Dominic Laporte is an Ottawa-based muralist and illustrator whose work combines traditional painting and mixed-media techniques. Over the past decade, Laporte has painted in Canada, Spain, Mexico, the United States, and India and developed a distinct style that’s become a familiar feature of Ottawa’s urban environment. Laporte’s painting has always been inspired by his direct surroundings and his murals allow him to reach audiences who may not frequent art galleries. He’s produced large-scale murals commissioned by Canada’s Museum of Science & Technology, Beau's Brewery, The Toronto Raptors, BMO, OSICO (Ottawa Community Immigrant Services Organization), Adidas, The Canadian Medical Association, the City of Ottawa Light Rail Transit Project, among many others. He’s also a regular participant in public art events, like Art Battle Canada where he was awarded “Ottawa’s fastest painter” in 2017. For the past four years, he’s coordinated the “Art Chaos Block” for Ottawa’s annual Glow Fair Festival, a visual arts festival that occupies several blocks in Ottawa's downtown core and includes dozens of visual artists from Ottawa and the surrounding region.
Laporte’s passion for community-based and accessible art forms compliments his background in traditional painting. He has exhibited his work in solo, collaborative, and group exhibitions for over ten years, with shows in Ottawa, Toronto, Vancouver, and Barcelona. As a graduate of Sheridan College’s Bachelor of Illustration, he was awarded first place in the James Lee Foundation’s annual National Art and Design Competition.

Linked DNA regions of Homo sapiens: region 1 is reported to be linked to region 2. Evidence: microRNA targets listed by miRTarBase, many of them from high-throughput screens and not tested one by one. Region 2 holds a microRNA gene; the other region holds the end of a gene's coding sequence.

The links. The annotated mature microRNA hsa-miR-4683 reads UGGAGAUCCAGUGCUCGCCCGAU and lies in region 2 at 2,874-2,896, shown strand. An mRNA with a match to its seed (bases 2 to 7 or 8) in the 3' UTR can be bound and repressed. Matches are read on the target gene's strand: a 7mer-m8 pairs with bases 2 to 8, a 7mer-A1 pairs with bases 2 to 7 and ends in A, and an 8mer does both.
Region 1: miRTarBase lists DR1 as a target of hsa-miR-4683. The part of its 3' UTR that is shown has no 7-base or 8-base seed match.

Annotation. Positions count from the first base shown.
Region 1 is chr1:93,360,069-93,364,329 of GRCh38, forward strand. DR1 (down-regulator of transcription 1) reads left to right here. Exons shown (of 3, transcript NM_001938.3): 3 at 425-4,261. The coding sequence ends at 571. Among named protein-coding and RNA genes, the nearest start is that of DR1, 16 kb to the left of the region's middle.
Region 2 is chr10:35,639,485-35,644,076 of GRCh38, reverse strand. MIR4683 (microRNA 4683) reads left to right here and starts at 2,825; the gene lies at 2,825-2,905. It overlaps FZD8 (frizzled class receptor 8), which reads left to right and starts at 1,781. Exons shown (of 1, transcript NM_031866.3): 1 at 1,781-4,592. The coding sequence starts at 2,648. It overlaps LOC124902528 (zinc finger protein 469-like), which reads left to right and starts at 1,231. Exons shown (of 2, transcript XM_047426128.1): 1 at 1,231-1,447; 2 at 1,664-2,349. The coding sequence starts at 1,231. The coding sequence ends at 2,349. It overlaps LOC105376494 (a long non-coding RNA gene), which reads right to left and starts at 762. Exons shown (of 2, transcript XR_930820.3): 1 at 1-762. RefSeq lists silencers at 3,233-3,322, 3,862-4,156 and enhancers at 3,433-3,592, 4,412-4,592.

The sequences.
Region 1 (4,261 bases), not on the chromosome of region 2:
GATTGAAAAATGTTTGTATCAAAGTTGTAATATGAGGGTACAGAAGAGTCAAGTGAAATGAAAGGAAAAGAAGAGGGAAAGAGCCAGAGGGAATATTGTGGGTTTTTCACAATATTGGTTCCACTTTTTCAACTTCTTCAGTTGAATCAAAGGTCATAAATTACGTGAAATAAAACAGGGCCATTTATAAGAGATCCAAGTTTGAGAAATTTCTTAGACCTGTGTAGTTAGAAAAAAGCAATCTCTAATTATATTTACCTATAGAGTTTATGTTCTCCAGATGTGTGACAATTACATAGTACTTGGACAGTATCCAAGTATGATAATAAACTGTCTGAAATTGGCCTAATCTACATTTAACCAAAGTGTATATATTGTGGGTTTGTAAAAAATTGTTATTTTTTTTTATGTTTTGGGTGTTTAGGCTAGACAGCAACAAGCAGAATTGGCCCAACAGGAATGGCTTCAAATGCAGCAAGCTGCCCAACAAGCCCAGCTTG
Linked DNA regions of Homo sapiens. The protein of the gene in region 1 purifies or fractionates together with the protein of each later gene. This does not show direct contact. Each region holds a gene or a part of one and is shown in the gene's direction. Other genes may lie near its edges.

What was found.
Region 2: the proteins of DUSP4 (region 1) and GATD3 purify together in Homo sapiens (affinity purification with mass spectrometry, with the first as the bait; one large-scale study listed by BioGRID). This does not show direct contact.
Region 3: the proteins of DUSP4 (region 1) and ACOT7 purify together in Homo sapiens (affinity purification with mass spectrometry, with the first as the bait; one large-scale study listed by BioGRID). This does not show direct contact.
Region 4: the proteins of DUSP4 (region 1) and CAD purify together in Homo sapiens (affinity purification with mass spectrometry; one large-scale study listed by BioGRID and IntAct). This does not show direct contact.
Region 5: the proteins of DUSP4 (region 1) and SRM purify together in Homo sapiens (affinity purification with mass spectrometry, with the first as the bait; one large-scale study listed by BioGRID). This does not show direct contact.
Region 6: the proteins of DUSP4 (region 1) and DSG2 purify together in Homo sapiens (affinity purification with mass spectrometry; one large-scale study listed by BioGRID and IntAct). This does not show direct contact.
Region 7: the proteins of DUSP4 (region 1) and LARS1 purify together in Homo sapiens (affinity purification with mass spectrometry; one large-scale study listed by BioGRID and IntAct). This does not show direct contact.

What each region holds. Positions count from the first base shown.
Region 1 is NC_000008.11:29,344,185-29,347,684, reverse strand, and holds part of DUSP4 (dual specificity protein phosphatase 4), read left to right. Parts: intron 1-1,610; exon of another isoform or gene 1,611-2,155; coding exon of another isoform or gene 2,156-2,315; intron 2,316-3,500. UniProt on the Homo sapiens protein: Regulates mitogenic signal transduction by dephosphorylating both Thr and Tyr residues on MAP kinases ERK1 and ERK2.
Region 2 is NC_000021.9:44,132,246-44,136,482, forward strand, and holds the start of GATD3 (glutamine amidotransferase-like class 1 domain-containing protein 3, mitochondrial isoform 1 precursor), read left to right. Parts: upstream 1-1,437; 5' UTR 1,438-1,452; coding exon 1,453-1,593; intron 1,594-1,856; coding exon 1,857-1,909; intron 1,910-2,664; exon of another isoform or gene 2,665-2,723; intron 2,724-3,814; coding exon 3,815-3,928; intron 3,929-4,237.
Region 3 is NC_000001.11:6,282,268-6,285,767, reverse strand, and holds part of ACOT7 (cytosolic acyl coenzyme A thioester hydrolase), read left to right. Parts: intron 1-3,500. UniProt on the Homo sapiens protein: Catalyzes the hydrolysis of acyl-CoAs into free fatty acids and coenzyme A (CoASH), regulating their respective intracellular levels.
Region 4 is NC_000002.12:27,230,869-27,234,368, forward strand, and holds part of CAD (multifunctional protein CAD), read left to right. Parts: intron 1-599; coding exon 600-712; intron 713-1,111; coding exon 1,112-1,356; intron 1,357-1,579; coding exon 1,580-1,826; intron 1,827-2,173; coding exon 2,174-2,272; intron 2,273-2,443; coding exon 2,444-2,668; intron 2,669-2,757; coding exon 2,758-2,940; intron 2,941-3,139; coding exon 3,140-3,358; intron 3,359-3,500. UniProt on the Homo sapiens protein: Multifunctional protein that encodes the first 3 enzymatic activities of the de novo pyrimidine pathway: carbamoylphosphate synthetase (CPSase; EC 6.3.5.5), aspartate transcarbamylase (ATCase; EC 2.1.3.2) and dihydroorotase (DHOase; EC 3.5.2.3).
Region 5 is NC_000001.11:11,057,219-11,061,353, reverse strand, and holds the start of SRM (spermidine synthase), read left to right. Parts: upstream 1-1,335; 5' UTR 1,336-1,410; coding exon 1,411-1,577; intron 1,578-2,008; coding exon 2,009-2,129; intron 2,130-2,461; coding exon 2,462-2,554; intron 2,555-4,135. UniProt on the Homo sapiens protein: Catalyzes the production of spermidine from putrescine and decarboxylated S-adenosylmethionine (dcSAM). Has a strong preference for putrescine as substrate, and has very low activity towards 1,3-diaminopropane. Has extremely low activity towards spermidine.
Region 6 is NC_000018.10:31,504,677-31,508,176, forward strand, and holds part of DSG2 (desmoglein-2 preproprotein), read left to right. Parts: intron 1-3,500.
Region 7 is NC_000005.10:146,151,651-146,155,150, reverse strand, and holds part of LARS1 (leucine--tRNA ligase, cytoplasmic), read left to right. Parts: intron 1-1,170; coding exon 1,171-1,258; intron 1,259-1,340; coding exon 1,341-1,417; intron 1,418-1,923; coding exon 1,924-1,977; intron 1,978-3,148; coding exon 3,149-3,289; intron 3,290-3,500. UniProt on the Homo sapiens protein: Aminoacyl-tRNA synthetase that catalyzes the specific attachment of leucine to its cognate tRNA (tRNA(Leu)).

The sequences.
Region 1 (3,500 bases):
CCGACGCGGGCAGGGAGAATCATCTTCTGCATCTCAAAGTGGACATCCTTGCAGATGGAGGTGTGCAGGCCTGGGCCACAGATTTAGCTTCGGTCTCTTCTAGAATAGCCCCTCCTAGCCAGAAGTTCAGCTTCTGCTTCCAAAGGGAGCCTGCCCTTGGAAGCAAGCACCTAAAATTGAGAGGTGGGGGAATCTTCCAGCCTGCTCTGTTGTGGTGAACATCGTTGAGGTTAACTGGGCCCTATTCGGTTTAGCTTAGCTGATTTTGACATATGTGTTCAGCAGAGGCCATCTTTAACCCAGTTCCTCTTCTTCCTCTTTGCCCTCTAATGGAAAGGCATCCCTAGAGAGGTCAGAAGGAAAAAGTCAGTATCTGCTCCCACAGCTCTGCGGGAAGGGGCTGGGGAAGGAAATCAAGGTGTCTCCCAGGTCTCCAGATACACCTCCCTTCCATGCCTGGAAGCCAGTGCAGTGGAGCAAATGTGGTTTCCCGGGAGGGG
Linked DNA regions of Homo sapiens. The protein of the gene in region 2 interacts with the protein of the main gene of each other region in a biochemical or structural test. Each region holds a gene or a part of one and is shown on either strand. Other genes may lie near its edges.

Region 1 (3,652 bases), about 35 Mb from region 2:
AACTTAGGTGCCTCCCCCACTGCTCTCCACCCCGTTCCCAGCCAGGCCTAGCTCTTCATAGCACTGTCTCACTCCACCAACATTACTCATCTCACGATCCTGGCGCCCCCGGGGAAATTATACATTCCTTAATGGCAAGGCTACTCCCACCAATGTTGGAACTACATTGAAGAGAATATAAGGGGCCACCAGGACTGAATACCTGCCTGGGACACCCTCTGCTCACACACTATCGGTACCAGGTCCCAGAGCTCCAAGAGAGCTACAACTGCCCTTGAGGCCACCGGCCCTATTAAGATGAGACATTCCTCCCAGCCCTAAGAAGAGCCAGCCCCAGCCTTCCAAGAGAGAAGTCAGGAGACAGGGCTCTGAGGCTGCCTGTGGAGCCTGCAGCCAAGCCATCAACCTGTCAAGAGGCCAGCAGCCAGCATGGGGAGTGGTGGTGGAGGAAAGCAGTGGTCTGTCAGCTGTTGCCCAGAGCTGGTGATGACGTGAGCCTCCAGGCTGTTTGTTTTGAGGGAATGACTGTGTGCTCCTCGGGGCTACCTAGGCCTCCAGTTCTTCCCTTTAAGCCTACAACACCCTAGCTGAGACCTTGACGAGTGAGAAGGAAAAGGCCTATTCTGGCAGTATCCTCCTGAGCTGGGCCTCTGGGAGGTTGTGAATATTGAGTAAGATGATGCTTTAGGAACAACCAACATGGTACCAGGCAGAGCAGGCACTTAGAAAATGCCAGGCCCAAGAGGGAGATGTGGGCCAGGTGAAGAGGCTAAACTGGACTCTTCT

Laporte’s recent work is as much a stylistic development as it is a reinvention of his aesthetic and thematic concerns. After years of exploring portraiture’s unique ability to capture the diversity of human emotion and experience, his new paintings turn to natural environments and the symbiotic connections between species and ecosystems. Laporte’s style combines realism and surrealism to encourage us to think about our relationship and responsibility to other species despite our different needs and inevitable gaps in understanding.
In thirteen large-scale paintings (spray paint and acrylic on canvas), Laporte depicts flora and fauna in ways that explore the mutual dependency of species. For example, his painting of the honeyguide bird combines the textures of feather, beeswax, and zebrawood leaf to capture the ways a single species is entangled with other members of their ecosystem. For centuries, the Yao community in Mozambique has relied on the honeyguide to lead them to wild beehives. The honeyguide knows how to find the hives, but has difficulty harvesting the beeswax. Once the Yao have harvested the hives, the bird eats the beeswax left behind by its collaborators. The honeyguide bird is an uncommon example of interspecies collaboration that makes us consider the ways our own behavior affects co-inhabitants of our ecosystems and the planet.